There is an old idea kicking around that galaxies must interact strongly with the inter-galactic medium, especially when they fall into rich clusters. This idea comes from theoretical considerations (of, say, ram pressure), from observational considerations (of, say, galaxies clearly distorted by IGM interactions, and from the simple fact that galaxies in clusters have lower star-formation rates. This idea is wrong!
Actually, it is not totally wrong, as I discussed at length with Schiminovich today. There certainly are examples of galaxies that are interacting strongly with their IGM. However, it is not a dominant process in galaxy formation and evolution. No statistical observations of galaxy star-formation rates or activity as a function of clustocentric distance show the virial radius (or any other radius) strongly, and (with minor exceptions) galaxies do not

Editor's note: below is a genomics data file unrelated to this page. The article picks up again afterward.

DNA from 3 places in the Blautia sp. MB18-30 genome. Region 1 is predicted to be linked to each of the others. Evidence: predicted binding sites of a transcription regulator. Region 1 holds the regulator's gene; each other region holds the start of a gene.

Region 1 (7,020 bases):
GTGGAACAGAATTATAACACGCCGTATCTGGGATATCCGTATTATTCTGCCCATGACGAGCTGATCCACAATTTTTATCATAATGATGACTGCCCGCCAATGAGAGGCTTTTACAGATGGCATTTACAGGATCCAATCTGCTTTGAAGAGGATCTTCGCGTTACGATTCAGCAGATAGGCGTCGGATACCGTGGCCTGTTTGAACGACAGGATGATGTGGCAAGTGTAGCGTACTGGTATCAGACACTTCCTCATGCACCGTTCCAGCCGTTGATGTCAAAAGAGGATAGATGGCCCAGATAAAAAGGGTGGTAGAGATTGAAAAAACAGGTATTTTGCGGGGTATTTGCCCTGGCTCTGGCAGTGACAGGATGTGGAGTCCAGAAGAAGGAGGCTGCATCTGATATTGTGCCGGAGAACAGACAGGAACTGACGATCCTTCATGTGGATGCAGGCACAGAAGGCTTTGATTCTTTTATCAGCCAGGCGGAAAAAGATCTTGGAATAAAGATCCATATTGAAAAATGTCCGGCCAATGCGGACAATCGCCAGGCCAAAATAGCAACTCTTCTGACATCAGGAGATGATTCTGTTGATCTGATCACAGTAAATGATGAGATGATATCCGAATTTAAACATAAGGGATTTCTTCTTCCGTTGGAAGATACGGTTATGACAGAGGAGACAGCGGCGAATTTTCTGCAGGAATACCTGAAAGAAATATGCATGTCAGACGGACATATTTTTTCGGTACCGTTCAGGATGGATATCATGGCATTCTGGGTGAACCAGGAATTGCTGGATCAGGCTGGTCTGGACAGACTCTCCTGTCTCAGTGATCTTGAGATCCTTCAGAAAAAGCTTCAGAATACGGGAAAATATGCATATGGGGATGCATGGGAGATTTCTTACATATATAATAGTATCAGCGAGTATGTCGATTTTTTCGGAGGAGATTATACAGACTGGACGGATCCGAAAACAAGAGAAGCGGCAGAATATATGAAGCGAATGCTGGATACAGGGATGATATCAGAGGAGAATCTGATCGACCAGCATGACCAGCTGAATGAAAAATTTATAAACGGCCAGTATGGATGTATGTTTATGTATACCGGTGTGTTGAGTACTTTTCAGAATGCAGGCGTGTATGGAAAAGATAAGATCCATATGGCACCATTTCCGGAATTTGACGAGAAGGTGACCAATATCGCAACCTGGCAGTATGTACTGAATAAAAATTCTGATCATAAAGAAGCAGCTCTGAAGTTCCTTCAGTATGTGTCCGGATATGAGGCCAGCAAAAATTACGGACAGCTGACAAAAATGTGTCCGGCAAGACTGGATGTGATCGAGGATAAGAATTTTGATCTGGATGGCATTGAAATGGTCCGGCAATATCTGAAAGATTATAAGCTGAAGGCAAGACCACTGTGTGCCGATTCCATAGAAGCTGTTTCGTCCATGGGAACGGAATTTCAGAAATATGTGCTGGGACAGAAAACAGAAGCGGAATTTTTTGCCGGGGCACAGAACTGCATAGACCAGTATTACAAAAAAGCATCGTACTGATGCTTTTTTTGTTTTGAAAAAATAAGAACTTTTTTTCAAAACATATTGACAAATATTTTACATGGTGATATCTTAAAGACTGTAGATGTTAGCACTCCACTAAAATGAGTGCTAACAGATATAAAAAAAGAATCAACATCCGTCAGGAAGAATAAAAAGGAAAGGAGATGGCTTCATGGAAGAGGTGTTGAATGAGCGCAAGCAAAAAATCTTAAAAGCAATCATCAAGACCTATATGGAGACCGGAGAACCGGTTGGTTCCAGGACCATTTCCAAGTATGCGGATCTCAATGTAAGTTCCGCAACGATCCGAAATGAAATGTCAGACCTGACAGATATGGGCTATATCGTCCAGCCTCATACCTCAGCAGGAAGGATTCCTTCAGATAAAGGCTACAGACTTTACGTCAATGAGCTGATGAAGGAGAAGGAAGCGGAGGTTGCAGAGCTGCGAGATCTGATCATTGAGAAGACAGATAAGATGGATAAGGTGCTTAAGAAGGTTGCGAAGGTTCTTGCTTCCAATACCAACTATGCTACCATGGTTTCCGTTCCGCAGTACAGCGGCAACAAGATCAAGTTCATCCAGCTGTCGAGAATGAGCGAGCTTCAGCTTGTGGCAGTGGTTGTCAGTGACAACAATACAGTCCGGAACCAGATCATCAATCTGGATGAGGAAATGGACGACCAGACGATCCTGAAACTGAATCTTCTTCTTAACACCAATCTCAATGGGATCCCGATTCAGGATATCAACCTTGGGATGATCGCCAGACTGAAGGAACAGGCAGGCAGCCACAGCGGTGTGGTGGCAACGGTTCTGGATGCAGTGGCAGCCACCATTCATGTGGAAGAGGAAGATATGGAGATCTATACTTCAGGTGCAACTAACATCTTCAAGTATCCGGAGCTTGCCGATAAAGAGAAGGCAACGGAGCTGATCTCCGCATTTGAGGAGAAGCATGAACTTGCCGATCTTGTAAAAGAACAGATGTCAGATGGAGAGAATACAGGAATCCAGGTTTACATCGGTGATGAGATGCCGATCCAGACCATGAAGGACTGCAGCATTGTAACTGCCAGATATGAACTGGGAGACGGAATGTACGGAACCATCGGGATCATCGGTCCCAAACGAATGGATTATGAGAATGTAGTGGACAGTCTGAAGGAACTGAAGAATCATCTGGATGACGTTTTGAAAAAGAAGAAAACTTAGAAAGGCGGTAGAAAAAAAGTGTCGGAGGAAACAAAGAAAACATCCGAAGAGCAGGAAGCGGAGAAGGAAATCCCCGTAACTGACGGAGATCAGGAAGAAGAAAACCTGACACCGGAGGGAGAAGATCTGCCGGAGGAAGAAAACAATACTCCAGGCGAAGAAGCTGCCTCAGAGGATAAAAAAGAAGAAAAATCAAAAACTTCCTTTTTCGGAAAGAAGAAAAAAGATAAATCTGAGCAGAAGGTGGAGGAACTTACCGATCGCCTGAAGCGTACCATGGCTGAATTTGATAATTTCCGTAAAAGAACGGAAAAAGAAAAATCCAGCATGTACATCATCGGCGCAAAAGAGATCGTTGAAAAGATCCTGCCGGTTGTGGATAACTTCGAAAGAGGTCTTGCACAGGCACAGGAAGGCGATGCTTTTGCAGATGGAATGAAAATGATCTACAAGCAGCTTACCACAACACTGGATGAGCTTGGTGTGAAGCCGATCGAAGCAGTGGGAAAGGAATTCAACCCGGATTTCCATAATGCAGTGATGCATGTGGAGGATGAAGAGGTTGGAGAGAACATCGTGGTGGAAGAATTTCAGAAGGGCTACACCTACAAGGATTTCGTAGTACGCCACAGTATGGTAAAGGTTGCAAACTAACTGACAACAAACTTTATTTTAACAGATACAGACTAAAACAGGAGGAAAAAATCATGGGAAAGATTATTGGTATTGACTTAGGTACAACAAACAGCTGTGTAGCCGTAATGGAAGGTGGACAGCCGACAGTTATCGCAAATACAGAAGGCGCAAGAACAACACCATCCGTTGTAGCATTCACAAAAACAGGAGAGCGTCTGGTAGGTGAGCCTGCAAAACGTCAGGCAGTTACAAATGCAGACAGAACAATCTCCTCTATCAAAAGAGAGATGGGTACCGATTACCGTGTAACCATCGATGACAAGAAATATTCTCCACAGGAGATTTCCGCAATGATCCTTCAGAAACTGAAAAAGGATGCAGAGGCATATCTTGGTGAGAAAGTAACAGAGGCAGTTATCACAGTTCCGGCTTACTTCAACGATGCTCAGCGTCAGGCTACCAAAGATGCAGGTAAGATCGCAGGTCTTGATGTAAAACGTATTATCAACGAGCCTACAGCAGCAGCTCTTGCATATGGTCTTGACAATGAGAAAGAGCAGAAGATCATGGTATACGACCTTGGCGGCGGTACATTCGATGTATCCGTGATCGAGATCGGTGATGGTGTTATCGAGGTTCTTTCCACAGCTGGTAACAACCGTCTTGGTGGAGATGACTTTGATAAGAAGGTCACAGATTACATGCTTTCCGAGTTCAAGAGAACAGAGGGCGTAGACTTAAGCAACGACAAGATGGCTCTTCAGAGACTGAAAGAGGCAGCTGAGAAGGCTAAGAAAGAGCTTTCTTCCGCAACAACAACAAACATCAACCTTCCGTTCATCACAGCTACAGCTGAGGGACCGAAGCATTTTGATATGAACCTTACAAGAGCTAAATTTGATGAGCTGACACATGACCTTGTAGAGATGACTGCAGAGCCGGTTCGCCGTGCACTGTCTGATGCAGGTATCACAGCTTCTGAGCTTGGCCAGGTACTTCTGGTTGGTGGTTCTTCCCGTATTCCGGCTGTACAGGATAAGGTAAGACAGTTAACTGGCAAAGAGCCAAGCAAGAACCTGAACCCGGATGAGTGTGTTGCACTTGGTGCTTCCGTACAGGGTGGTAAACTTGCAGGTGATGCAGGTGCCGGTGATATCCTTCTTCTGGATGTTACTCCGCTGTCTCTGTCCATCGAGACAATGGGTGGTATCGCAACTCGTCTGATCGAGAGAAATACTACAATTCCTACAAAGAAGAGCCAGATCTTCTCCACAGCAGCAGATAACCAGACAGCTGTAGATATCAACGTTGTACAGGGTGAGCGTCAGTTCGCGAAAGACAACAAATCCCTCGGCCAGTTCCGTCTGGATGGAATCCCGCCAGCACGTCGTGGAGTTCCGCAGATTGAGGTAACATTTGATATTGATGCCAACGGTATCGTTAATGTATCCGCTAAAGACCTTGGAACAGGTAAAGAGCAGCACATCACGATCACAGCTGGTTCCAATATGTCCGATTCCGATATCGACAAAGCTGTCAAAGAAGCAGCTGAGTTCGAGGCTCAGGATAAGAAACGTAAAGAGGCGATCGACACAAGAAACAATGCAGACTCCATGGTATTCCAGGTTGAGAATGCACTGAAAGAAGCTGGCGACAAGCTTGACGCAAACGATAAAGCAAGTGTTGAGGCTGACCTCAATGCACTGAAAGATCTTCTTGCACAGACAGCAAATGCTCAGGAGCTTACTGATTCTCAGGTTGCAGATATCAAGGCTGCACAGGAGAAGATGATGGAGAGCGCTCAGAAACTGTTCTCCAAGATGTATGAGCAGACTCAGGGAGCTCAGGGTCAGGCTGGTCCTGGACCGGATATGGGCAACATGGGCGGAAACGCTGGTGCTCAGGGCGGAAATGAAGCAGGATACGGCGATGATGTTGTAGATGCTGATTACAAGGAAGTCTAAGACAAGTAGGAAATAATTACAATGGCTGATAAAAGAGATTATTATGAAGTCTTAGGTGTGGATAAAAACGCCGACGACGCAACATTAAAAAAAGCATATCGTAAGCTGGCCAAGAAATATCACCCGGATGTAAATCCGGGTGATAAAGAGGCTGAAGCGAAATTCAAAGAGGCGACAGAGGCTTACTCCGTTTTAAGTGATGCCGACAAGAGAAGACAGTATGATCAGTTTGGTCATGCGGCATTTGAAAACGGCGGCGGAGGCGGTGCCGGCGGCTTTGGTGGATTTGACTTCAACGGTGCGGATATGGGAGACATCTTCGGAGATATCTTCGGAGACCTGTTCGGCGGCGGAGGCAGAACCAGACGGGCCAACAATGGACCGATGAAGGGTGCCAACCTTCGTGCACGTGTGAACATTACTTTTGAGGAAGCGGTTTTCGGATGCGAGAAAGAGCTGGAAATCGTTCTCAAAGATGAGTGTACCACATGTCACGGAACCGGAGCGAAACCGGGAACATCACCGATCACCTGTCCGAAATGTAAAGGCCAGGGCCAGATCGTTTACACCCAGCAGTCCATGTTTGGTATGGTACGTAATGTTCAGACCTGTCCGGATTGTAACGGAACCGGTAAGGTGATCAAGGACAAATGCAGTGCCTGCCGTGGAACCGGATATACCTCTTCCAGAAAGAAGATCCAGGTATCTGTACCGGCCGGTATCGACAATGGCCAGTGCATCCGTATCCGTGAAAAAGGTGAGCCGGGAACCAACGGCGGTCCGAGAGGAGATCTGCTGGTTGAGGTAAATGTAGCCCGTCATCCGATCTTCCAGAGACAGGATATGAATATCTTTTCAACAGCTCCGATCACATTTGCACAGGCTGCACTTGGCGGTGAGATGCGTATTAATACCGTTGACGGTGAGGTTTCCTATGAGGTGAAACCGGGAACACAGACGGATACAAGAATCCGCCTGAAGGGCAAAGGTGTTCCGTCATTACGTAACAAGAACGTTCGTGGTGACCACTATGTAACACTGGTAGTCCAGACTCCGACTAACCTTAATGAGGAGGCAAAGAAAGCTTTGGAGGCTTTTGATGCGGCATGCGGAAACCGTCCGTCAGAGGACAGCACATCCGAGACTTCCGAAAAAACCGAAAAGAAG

point the way to the centers of their nearest clusters. Most of these things I know from unpublished work (though some of it is here and here), but perhaps my long argument with Schiminovich today will convince me to dust some of that unpublished stuff off.